Machado, Ernest Miguel Antonio

MACHADO, Ernest Miguel Antonio (1868-1907), a talented and precocious American architect from Boston who completed works in the Ottawa area before his untimely death in 1907. Born in Manchester, Mass. on 30 June 1868, he was the son of Juan F. Machado of Cuba, one of the leading families on that Caribbean island. Ernest was educated in Salem, Mass. and graduated from the Massachusetts Inst. of Technology in 1890 after winning several prizes in design and drawing. Some of these works were exhibited in Paris at the World’s Fair in 1889. He trained in several offices in Boston, then joined the staff of Shepley, Ruttan & Coolidge (successors to the outstanding American architect H.H. Richardson). In that office, he was said to have “..designed, in whole or part….” a number of projects including buildings at Stanford University in California (1892), the North Union Station in Boston (1893), the main branch of the Chicago Public Library (1893), Perkins Hall at Harvard Univ. (1895), and planning and design of the famous Art Institute of Chicago (built 1897). While working in that office, he met another young architect Arthur LeBaron Weeks, with whom he was to later form a partnership.

With these impeccable architectural credentials, he launched his own office in Salem in 1898, and opened a branch office in Boston. When his older brother Joseph was appointed as general manager of the American Bank Note Co. in Ottawa, Ont., it provided Ernest with an entrée into the social and architectural scene in Ottawa and in Canada, and he made several visits to the region from 1903 until 1907. He was commissioned to design the substantial English Tudor Revival plan for the Ottawa Golf Club (1903), and in April 1907 he formed a partnership in Ottawa with Arthur LeB. Weeks. Together, they planned the new Rosamond Memorial Hospital at Almonte, Ont. and undoubtedly would have received many more commissions had it not been for the unexpected death of Machado while on a family vacation in late 1907. Machado drowned in a canoe accident on Ossipee Lake in New Hampshire on 22 September 1907, and he was later buried at Harmony Grove Cemetery in Salem where he had designed an impressive Gothic Revival cemetery chapel in 1904-05 (obituary Boston Evening Transcript, 23 Sept. 1907, 1; obit. Ottawa Citizen, 23 Sept. 1907, 9; American Architect & Building News [New York], xcii, 5 Oct. 1907, 105; obit. and port. C.A.B., xxi, Nov. 1907, 23)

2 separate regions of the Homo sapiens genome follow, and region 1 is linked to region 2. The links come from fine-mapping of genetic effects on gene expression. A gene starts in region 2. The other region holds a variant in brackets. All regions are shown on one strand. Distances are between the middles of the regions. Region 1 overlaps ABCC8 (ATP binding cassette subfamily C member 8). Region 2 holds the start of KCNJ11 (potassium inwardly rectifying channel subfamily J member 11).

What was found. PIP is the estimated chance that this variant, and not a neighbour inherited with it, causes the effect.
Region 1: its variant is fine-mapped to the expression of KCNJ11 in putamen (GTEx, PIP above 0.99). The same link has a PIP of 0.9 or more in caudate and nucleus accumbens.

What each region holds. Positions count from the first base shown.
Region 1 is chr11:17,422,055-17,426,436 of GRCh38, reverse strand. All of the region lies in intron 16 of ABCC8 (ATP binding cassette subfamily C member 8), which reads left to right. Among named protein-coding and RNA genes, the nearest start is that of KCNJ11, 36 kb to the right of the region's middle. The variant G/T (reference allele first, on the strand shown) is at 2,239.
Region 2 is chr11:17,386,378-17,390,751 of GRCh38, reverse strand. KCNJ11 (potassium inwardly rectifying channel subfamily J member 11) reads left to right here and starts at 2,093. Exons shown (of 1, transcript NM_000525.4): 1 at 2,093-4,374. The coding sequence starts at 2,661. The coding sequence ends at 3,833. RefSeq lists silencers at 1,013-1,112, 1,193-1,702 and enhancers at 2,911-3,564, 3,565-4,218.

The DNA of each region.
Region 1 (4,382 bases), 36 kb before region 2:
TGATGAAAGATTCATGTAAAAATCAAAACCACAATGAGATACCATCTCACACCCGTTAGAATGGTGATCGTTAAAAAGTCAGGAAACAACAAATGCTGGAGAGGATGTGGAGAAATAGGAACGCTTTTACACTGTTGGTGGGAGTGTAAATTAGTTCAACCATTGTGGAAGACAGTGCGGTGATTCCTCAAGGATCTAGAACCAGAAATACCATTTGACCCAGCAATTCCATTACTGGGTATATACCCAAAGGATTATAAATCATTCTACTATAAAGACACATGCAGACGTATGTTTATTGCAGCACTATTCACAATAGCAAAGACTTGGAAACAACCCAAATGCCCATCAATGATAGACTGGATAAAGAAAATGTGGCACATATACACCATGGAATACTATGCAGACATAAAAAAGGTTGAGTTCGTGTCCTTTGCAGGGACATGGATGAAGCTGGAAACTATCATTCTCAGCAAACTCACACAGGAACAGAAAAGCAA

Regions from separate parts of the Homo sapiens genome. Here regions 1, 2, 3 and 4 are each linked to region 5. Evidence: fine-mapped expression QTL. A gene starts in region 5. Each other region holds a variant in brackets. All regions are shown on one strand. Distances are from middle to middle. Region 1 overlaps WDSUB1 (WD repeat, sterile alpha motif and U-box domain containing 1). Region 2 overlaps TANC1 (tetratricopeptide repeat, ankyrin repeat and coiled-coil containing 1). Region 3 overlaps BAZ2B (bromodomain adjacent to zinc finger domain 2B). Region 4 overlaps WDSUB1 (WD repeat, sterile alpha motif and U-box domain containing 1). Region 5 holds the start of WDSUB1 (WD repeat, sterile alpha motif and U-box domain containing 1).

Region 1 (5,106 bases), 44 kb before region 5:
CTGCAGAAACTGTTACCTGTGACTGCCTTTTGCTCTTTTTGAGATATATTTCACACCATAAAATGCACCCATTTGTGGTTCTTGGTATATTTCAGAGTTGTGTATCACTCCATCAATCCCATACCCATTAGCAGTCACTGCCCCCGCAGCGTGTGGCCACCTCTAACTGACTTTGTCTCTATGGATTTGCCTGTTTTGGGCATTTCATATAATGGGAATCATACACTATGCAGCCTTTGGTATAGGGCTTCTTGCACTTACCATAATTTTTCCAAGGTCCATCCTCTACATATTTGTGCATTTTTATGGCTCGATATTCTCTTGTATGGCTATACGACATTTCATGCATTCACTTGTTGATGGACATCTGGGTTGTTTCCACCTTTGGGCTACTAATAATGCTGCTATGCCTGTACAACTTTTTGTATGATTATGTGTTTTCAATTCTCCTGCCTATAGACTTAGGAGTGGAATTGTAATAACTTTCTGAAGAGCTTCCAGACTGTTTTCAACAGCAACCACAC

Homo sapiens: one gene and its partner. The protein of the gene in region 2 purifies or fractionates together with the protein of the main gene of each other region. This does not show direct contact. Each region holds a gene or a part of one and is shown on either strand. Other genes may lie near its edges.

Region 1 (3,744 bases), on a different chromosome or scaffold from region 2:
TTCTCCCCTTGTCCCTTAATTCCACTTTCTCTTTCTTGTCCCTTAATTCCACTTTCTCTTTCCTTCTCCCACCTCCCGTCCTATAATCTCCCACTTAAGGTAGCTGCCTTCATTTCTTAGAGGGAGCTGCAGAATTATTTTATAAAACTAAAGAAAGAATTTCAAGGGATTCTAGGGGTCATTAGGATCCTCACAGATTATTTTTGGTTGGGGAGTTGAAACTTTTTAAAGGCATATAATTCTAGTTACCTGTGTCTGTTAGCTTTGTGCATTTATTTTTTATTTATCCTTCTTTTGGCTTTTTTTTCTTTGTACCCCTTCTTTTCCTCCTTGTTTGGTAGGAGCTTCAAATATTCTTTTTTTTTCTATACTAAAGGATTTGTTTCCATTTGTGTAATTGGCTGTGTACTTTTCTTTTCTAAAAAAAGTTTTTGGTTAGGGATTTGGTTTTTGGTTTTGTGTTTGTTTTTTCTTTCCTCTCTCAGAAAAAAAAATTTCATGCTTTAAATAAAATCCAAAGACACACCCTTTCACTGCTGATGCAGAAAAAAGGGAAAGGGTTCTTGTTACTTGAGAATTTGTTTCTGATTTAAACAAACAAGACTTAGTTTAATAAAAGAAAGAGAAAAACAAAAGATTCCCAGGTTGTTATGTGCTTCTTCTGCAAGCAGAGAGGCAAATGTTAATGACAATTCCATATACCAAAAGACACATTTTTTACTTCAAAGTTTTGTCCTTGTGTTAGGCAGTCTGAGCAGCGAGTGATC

HULL, QUE., large club house building for the Ottawa Golf Club, Aylmer Road, "....about 3 miles from the city", 1903 (C.R., xiv, 6 May 1903, 4; Evening Journal [Ottawa], 30 May 1903, 9, illus. & descrip.; Montreal Daily Star, 4 June 1903, 2, descrip.)
NORTH ANDOVER, MASS., residence for Richard S. Russell, 1904 (American Architect & Building News [Boston], lxxxvii, Feb. 1905, 52, with illus. plate)
IPSWICH, MASS., residence for James H. Proctor, 1904 (American Architect & Building News [Boston], lxxxvii, Feb. 1905, 52, with illus. plate)
NAVESINK HIGHLANDS, NEW JERSEY, “Crow’s Nest”, a residence for Dr. J.H. Huddleston, 1905 (American Homes & Gardens [New York], i, Aug. 1905, 99-101, illus.)
MAGNOLIA, MASS., “Windermere”, a residence for W.O. Underwood, 1905 (American Homes & Gardens [New York], i, Dec. 1905, 388-90, illus.)
SALEM, MASS., Blake Memorial Chapel at Harmony Grove Cemetery, 1905 (American Architectural Review [Boston], xii, Oct. 1905, 200-01, illus.)


ALMONTE, ONT., Rosamond Memorial Hospital, 1907-08 (C.R., xviii, 12 June 1907, 6, t.c.)